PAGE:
As we welcome Port Vale to the Bank this weekend, I thought I’d do another memory match, this time from 1984.
There are periods in the Imps history that exist as a staging post for what was to come, or what went before. We talk plenty about the early eighties, the Colin Murphy and Gilbert Blades saga, Fulham away and all that. We talk about Keith’s era, we talk about John Beck, and we talk about 1976. However, there are then non-seasons that barely warrant a mention – 1999/00, 1977/78, 2007/08. For every big headline season, there’s just a run of 46 games where fans got bored, where little happened, and which often gets overlooked in the annals of history.
1983/84, to coin a phrase from The Mary Whitehouse Experience, that’s you, that is.
By the time Saturday, May 12th 1984 came around, City’s season was done and had been for some time. We went into the game in 14th, 58 points from 45 matches, and as there were no play-offs, we were 22 points behind the final promotion spot. Relegation had been a slight fear, but by the time Port Vale rolled into town, we sat 13 points clear of the final spot, occupied by Scunthorpe United. Port Vale, sadly, did not – they were second from bottom with 40 points and consigned to Fourth Division football the following season.
Going into the game, David Felgate was given the Player of the Season award, and when a keeper gets Player of the Year, it probably tells you all you need to know. This wasn’t a massively strong Third Division – Oxford, Wimbledon and Sheffield United went up, the latter having paid us £120,000 for Glenn Cockerill in March. Cockerill had been the subject of a similar bid from Everton earlier in the season, this just before the Toffeemen hit the peak of their powers. In fairness, Oxford and Wimbledon would continue their trajectory into the top flight, but as we’d been promotion contenders the two seasons prior, this was a backward step, not progress.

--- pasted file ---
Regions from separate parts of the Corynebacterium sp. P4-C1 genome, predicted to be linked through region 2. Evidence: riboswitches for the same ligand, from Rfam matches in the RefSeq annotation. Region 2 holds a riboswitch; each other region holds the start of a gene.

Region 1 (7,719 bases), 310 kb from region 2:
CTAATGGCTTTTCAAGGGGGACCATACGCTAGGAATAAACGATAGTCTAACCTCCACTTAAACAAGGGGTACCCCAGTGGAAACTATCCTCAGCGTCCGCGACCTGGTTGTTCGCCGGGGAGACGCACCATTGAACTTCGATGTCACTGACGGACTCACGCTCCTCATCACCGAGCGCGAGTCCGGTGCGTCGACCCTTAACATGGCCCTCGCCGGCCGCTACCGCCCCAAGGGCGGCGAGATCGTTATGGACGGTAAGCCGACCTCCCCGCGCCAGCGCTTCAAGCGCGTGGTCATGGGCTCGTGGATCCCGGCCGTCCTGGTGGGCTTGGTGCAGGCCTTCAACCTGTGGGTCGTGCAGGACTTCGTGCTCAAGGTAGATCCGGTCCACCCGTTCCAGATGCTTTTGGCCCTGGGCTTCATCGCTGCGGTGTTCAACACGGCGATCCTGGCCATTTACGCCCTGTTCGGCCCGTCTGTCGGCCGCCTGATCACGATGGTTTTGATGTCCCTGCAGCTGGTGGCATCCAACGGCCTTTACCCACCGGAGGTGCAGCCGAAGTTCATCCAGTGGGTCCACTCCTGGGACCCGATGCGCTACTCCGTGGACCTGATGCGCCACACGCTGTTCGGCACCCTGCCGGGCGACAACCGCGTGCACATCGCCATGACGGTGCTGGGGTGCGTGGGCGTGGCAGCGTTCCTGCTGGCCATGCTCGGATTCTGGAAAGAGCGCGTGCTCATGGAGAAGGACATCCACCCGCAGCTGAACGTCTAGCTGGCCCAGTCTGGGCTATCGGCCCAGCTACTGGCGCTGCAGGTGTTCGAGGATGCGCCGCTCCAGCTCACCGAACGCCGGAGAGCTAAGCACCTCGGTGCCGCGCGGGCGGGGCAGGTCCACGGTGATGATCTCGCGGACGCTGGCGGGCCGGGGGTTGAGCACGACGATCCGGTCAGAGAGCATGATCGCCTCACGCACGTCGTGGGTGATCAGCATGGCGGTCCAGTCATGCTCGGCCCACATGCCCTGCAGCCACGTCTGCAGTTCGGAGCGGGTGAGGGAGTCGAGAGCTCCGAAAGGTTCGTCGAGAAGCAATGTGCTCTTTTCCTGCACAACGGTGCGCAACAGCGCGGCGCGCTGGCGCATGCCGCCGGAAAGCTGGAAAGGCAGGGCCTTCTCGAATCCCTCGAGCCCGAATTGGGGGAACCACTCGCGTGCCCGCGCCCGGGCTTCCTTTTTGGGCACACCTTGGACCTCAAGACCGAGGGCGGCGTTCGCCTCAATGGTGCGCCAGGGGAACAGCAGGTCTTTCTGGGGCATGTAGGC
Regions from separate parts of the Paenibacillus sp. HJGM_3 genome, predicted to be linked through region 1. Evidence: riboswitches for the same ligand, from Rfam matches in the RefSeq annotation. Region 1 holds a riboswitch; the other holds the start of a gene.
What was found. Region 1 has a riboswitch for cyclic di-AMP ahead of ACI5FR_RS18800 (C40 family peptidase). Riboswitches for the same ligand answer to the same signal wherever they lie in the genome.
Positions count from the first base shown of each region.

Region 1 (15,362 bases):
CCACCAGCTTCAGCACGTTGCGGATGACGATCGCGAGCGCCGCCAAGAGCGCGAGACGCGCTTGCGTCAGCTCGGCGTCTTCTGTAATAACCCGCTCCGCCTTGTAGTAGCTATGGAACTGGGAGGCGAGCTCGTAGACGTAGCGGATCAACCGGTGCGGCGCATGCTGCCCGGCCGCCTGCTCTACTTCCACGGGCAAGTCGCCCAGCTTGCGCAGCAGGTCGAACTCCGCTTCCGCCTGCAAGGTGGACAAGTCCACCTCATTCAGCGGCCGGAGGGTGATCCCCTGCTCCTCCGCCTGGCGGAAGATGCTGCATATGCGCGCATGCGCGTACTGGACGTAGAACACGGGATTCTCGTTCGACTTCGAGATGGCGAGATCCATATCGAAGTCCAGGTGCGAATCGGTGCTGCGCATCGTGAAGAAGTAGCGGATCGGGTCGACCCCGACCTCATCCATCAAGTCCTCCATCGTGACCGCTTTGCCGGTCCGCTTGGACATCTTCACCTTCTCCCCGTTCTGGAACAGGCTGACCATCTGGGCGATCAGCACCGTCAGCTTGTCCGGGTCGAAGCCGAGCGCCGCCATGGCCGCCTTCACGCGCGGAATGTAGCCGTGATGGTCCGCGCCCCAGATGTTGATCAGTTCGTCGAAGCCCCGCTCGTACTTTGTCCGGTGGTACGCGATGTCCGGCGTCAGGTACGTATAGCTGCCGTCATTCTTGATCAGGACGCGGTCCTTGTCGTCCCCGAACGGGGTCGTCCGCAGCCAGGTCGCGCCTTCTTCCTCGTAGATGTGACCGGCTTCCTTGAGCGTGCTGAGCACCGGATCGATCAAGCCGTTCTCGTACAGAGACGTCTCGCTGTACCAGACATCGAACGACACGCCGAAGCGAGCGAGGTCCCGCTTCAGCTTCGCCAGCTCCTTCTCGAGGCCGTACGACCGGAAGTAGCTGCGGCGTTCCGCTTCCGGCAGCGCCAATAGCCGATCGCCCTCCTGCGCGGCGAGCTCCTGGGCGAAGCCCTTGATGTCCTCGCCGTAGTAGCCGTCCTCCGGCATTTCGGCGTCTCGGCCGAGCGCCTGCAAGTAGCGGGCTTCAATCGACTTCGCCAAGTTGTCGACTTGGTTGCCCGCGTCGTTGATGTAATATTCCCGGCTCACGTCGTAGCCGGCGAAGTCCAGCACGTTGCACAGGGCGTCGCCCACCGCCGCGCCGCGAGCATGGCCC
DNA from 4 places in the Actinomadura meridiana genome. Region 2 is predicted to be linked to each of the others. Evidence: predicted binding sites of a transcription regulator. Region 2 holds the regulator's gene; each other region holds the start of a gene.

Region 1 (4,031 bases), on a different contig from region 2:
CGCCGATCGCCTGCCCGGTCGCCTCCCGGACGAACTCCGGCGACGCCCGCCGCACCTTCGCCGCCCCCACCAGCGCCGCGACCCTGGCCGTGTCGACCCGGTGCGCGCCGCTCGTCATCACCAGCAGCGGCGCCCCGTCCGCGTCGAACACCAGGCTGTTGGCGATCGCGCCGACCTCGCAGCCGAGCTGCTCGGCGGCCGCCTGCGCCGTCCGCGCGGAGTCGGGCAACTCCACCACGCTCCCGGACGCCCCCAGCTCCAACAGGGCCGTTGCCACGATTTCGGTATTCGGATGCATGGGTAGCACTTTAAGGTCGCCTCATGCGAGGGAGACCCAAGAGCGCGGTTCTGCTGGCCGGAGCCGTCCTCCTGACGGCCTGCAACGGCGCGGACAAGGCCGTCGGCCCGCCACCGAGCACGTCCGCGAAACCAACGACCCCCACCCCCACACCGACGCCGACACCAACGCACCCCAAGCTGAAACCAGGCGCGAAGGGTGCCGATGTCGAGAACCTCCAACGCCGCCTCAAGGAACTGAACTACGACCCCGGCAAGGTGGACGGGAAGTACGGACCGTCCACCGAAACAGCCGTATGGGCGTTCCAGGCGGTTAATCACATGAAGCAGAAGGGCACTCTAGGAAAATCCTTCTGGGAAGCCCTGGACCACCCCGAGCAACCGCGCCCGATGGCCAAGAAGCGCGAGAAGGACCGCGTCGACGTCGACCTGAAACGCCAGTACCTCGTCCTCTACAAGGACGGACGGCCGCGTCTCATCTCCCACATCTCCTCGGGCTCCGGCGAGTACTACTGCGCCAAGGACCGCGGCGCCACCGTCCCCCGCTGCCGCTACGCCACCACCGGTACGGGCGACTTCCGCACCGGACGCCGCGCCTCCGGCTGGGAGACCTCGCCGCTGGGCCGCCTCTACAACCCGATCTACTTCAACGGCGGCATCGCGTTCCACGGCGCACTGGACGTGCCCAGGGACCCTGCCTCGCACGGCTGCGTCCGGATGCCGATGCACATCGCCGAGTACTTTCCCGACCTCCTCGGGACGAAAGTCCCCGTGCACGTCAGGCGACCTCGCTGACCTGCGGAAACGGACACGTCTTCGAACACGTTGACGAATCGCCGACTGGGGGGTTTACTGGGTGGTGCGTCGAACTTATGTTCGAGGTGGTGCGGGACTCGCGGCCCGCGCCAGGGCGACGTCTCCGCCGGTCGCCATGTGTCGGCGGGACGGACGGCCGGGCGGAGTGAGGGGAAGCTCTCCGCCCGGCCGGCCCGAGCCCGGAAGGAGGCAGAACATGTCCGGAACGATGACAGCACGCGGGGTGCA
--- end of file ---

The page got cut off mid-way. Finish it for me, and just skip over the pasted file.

With just one win in 11, City were not in form. The leading scorers were Ross Jack on 10 from 34 starts, and John Thomas on 11 from just 18 starts, albeit with thirty appearances in total. Home wins had been at a premium, just two since February 2nd, which led to a low home crowd of 1,372, the poorest of the season. It’s fair to say, despite having a few decent players, this was not a great time to be an Imp. Boy, if they thought this was bad, they should try 1985, 1986 and 1987.
Anyway, City lined up David Felgate, Alan Webb, Gordon Simmonite, Marshall Burke, Alan Walker, Gary Strodder, Neil Redfearn, Chris Moyses, Gordon Hobson, John Thomas and George Shipley, with Phil Turner on the bench. It was Chris Moyses’ first Sincil Bank start, and on-loan West Brom man Alan Webb would sign for Port Vale in the summer, winning their Player of the Year in 1985 and helping them to promotion in 1986.
City started brightly, with Thomas missing an open goal in the first minute. The former Everton man then opened the scoring for City when a shot cannoned back off a Vale defender, presenting him with a chance to rifle past keeper Barry Siddall for 1-0. He didn’t miss this time.